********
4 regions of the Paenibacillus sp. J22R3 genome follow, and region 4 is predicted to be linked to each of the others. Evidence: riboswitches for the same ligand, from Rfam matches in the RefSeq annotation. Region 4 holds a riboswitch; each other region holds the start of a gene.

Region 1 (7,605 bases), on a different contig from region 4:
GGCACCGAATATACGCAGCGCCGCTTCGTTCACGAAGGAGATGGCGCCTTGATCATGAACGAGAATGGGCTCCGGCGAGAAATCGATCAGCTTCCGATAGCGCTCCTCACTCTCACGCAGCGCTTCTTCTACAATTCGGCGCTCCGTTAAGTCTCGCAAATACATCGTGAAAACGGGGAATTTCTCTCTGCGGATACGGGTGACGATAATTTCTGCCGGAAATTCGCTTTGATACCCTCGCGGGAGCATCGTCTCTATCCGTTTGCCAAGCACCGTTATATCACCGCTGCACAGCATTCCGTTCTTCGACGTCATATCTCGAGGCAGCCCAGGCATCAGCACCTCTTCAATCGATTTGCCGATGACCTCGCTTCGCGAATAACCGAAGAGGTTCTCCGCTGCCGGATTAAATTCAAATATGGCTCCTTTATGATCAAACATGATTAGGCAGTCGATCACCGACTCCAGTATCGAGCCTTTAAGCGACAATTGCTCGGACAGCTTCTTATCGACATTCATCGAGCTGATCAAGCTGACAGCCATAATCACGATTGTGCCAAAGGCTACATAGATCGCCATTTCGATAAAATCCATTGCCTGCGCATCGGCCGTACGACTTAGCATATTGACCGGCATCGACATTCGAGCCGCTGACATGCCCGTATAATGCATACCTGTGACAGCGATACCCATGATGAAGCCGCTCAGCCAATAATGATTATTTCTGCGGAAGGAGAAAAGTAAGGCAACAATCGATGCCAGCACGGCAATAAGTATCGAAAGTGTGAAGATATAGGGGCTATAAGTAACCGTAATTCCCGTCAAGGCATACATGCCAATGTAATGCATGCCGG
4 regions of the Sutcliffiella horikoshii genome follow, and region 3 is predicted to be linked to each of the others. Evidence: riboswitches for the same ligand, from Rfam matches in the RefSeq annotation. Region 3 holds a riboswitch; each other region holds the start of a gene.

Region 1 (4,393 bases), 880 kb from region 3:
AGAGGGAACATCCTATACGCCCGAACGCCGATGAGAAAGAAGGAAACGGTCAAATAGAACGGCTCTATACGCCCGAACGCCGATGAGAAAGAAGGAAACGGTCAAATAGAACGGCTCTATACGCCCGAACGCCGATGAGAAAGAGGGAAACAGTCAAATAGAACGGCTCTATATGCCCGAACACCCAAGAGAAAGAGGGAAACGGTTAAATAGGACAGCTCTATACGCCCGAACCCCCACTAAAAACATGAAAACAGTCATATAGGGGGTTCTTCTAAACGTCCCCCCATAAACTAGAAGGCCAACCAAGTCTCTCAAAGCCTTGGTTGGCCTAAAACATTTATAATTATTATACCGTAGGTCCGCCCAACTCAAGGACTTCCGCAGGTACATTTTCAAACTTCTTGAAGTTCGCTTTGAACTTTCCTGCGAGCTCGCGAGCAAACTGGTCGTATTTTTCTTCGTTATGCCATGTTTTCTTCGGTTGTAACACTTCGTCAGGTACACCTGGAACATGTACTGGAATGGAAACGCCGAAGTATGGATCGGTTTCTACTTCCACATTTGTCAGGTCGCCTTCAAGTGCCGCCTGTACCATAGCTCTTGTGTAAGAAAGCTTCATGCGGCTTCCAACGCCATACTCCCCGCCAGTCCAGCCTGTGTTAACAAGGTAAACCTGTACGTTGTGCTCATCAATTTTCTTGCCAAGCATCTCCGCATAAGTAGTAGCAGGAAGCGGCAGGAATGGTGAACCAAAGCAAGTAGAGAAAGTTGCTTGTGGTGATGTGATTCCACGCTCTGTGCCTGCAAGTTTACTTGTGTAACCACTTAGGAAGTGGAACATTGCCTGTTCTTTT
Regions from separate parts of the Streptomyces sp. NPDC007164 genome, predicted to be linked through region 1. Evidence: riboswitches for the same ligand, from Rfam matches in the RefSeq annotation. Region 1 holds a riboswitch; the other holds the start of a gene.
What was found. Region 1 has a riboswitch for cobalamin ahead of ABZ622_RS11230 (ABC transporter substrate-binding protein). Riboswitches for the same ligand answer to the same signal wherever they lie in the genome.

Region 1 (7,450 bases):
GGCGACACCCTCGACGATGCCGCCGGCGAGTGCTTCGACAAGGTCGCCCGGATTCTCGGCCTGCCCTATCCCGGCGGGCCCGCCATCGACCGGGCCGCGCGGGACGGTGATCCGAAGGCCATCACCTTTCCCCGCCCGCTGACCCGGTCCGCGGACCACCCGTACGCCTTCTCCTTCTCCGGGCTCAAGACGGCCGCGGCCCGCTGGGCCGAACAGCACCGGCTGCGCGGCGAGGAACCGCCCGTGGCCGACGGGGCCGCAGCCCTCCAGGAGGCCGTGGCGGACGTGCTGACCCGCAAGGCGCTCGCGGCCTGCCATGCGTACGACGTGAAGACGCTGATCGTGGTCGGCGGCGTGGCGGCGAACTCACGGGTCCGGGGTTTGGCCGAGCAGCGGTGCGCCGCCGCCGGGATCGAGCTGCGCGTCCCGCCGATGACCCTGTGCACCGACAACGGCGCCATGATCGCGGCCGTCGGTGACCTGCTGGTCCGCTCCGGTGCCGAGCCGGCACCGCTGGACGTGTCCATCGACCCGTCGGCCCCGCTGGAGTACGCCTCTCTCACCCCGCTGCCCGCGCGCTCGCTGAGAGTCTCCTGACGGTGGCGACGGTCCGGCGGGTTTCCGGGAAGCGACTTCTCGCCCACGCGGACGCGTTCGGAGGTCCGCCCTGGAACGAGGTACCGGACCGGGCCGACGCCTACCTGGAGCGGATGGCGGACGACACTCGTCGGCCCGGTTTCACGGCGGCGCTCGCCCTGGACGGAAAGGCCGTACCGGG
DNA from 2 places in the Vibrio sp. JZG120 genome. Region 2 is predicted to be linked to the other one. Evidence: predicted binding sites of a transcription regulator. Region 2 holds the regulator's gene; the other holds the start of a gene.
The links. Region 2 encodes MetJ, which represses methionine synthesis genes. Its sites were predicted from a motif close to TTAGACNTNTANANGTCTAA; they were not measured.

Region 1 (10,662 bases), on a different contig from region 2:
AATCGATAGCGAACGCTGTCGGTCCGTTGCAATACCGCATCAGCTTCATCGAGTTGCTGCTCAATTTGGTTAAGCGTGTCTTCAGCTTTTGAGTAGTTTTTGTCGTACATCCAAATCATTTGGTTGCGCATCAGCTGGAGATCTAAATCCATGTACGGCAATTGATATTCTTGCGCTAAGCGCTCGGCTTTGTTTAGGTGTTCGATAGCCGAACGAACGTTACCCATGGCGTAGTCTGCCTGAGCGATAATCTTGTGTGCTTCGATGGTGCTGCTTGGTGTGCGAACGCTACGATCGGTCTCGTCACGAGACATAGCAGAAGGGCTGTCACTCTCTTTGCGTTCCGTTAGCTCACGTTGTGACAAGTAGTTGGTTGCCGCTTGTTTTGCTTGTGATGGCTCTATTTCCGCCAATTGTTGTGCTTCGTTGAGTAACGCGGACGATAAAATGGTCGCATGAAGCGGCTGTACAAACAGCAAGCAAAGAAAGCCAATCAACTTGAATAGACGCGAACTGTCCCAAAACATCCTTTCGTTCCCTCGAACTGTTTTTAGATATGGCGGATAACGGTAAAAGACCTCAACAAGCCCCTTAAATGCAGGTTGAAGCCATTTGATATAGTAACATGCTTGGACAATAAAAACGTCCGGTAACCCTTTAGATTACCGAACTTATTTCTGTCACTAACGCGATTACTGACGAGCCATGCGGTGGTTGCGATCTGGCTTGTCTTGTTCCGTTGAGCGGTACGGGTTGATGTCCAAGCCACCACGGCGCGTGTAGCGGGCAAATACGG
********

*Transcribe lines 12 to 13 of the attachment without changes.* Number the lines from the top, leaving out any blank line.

The links. Region 2 encodes MetJ, which represses methionine synthesis genes. Its sites were predicted from a motif close to TTAGACNTNTANANGTCTAA; they were not measured.

Region 1 (10,662 bases), on a different contig from region 2: